NOAA 00-R205
Contact: Curtis Carey


This week's dramatic weather shifts in the Northeast and Middle Atlantic States are a sign of things to come, say NOAA National Weather Service scientists. The warm and dry winter came to an abrupt end in the region this week when the jet stream shifted southward and roared into the eastern U.S. bringing bitter cold temperatures, strong winds and snow.

These conditions, which include a series of southeastward surges of cold, arctic air led by fast moving storms, are likely to continue through the coming weekend and into the first part of next week. The Wednesday night through early Friday storm will be significant as eastern cities from Washington, D.C., through New York and Boston have the potential for significant snow and strong winds, and the entire Northeast will experience dangerous bitter cold air.

During the early part of the winter, the well anticipated La Niña brought typical storminess to the northwest U.S., with a storm track running from southwest to northeast through the Tennessee and Ohio Valleys and the Great Lakes. This storm track kept temperatures in the Northeast near normal or above normal. However, NWS scientists point to a phenomenon known as the North Atlantic Oscillation, or NAO, for the sudden change. When the NAO is in its "positive phase" conditions in the Northeast remain warm and dry during La Niña years. The NAO has recently held the jet stream farther north than normal keeping the polar air north of the Atlantic Coast. This week, however, the NWS weather models forecasted the NAO to turn "negative." This change dipped the jet stream toward the south allowing the rush of bitter cold polar air.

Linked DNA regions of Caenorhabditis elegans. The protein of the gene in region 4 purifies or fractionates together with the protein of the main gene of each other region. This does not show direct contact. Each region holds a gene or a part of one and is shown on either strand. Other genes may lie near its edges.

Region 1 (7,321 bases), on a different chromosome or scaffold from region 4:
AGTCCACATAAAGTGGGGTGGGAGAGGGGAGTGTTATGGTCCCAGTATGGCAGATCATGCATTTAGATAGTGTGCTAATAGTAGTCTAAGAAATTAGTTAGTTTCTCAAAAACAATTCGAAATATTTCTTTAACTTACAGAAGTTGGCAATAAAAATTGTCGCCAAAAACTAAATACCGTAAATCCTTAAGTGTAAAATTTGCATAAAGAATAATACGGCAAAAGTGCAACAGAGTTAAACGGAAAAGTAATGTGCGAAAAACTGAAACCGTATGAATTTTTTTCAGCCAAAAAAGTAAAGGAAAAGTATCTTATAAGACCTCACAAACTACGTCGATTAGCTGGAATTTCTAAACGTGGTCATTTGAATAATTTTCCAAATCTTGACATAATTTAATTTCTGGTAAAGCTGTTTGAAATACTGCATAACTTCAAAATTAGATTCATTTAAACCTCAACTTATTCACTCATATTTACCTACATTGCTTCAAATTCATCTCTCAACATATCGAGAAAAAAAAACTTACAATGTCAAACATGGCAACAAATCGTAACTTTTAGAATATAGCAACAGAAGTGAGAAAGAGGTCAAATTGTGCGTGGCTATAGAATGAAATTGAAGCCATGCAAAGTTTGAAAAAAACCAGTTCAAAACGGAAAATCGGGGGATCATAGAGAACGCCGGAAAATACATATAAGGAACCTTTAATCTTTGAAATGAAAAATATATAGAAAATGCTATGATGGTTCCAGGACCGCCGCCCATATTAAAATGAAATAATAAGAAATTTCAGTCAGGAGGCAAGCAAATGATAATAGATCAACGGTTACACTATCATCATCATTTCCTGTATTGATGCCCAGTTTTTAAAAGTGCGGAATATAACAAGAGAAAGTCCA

Thanks to La Niña and the North Atlantic Oscillation, NWS scientists say the bumpy ride this winter is expected to continue with rapidly changing weather conditions.

Local National Weather Service forecast offices are providing constant updates over NOAA Weather Radio, the local media and the Internet.